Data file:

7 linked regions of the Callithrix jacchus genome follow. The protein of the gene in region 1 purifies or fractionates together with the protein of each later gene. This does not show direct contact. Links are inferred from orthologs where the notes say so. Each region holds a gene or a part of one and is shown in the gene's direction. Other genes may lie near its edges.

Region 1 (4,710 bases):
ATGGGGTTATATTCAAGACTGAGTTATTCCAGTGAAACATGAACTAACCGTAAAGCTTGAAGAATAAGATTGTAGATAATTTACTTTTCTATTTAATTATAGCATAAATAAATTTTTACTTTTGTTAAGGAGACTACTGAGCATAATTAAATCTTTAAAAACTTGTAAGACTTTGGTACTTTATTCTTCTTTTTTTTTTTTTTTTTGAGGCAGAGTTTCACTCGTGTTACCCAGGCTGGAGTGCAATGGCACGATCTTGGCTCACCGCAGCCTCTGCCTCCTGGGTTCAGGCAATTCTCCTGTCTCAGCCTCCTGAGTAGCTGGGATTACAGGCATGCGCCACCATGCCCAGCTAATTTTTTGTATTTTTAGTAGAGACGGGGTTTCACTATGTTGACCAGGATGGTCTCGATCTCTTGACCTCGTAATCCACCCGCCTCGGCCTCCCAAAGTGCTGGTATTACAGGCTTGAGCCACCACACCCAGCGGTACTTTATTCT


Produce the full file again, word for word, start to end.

7 linked regions of the Callithrix jacchus genome follow. The protein of the gene in region 1 purifies or fractionates together with the protein of each later gene. This does not show direct contact. Links are inferred from orthologs where the notes say so. Each region holds a gene or a part of one and is shown in the gene's direction. Other genes may lie near its edges.

Region 1 (4,710 bases):
ATGGGGTTATATTCAAGACTGAGTTATTCCAGTGAAACATGAACTAACCGTAAAGCTTGAAGAATAAGATTGTAGATAATTTACTTTTCTATTTAATTATAGCATAAATAAATTTTTACTTTTGTTAAGGAGACTACTGAGCATAATTAAATCTTTAAAAACTTGTAAGACTTTGGTACTTTATTCTTCTTTTTTTTTTTTTTTTTGAGGCAGAGTTTCACTCGTGTTACCCAGGCTGGAGTGCAATGGCACGATCTTGGCTCACCGCAGCCTCTGCCTCCTGGGTTCAGGCAATTCTCCTGTCTCAGCCTCCTGAGTAGCTGGGATTACAGGCATGCGCCACCATGCCCAGCTAATTTTTTGTATTTTTAGTAGAGACGGGGTTTCACTATGTTGACCAGGATGGTCTCGATCTCTTGACCTCGTAATCCACCCGCCTCGGCCTCCCAAAGTGCTGGTATTACAGGCTTGAGCCACCACACCCAGCGGTACTTTATTCT